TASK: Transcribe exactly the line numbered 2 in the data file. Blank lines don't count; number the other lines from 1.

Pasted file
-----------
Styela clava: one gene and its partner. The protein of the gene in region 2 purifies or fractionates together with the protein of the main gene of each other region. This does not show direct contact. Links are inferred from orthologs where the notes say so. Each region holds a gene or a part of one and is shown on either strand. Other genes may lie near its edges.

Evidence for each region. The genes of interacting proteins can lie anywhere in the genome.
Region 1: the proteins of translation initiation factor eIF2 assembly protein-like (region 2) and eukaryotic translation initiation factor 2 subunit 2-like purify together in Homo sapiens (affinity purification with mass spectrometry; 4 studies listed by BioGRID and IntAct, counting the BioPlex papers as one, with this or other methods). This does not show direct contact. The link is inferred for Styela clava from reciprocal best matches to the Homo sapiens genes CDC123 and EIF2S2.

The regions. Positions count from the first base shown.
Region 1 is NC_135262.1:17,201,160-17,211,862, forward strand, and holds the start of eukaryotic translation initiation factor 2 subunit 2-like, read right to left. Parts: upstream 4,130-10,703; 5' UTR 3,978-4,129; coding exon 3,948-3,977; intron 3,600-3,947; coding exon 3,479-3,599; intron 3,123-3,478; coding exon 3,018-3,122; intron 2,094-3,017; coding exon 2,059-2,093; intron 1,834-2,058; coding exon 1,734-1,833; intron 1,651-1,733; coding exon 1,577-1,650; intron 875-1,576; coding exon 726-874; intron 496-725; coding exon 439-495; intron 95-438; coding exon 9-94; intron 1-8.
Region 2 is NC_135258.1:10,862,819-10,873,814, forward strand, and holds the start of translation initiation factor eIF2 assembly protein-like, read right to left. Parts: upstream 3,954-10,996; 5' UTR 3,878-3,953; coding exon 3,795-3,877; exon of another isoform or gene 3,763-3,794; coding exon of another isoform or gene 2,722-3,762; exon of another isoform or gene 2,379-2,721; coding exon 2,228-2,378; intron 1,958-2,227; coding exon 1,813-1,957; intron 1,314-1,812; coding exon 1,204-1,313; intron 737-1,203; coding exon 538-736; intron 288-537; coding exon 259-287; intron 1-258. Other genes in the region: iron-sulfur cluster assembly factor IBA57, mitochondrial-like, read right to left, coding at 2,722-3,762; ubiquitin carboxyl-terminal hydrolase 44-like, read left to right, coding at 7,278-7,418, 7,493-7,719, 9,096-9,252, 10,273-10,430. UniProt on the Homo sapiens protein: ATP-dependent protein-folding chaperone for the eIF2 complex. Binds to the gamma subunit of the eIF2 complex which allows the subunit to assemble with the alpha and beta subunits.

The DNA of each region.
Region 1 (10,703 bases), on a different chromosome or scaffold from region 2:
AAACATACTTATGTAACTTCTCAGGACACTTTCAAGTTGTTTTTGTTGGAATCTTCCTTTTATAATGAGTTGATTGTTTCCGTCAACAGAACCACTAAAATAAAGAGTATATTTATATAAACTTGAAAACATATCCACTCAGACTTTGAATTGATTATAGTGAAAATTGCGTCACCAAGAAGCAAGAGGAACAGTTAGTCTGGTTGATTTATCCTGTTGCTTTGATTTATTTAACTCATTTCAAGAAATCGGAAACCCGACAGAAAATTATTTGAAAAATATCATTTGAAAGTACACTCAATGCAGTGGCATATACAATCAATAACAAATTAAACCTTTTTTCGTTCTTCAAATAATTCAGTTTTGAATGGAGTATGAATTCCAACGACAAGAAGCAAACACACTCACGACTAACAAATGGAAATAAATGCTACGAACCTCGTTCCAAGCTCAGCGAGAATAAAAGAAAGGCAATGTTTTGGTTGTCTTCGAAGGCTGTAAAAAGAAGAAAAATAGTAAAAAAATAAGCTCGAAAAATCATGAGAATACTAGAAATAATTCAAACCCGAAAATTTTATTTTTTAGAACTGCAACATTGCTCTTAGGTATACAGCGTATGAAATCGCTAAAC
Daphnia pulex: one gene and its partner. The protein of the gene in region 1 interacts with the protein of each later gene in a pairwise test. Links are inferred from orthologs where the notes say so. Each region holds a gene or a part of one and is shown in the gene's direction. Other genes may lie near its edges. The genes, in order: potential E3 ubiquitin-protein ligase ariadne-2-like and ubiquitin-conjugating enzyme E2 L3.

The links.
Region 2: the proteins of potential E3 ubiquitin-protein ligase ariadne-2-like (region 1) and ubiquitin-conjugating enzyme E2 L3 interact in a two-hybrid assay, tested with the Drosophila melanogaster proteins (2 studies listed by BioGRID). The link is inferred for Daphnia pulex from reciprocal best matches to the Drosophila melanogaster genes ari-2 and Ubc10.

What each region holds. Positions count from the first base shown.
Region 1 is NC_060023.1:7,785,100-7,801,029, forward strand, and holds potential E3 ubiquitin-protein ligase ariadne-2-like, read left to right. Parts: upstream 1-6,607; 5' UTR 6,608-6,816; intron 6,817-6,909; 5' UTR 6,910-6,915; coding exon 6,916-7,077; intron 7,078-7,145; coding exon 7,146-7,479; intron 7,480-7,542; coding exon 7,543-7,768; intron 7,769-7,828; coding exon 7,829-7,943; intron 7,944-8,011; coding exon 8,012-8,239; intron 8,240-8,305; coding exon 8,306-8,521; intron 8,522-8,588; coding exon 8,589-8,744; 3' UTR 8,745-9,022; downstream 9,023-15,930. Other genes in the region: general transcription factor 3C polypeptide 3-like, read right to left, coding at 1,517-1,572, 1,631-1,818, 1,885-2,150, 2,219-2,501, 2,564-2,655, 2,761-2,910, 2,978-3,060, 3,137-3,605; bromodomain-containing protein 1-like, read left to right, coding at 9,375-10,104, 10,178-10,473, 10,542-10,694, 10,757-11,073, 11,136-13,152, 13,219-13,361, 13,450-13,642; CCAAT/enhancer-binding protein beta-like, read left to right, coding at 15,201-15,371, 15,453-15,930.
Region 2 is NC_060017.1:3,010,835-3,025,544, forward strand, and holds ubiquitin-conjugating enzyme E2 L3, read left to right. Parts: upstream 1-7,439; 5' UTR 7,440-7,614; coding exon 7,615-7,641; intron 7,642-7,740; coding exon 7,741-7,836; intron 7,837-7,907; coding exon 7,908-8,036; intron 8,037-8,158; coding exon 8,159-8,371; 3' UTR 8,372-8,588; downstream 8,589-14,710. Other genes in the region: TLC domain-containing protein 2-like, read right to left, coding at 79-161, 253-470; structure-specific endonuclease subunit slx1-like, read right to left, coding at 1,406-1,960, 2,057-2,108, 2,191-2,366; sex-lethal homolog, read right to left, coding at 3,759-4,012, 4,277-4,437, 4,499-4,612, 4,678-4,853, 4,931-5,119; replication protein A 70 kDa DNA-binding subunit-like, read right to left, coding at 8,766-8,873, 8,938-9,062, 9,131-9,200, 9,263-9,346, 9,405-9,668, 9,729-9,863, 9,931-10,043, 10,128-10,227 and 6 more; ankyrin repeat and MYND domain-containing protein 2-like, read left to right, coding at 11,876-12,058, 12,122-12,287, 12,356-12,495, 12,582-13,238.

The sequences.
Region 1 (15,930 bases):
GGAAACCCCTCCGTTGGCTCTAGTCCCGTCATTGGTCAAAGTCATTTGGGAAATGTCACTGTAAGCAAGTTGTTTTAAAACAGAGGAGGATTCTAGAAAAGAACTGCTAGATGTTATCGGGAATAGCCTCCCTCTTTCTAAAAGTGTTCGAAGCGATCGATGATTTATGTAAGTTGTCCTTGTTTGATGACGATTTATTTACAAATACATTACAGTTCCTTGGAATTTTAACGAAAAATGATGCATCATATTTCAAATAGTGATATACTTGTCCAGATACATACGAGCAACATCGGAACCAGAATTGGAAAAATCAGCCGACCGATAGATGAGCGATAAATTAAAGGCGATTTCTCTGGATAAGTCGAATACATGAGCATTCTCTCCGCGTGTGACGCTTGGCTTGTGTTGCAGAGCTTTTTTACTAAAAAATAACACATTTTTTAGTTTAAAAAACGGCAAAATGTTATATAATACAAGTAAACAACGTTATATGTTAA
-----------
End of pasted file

Evidence for each region. The genes of interacting proteins can lie anywhere in the genome.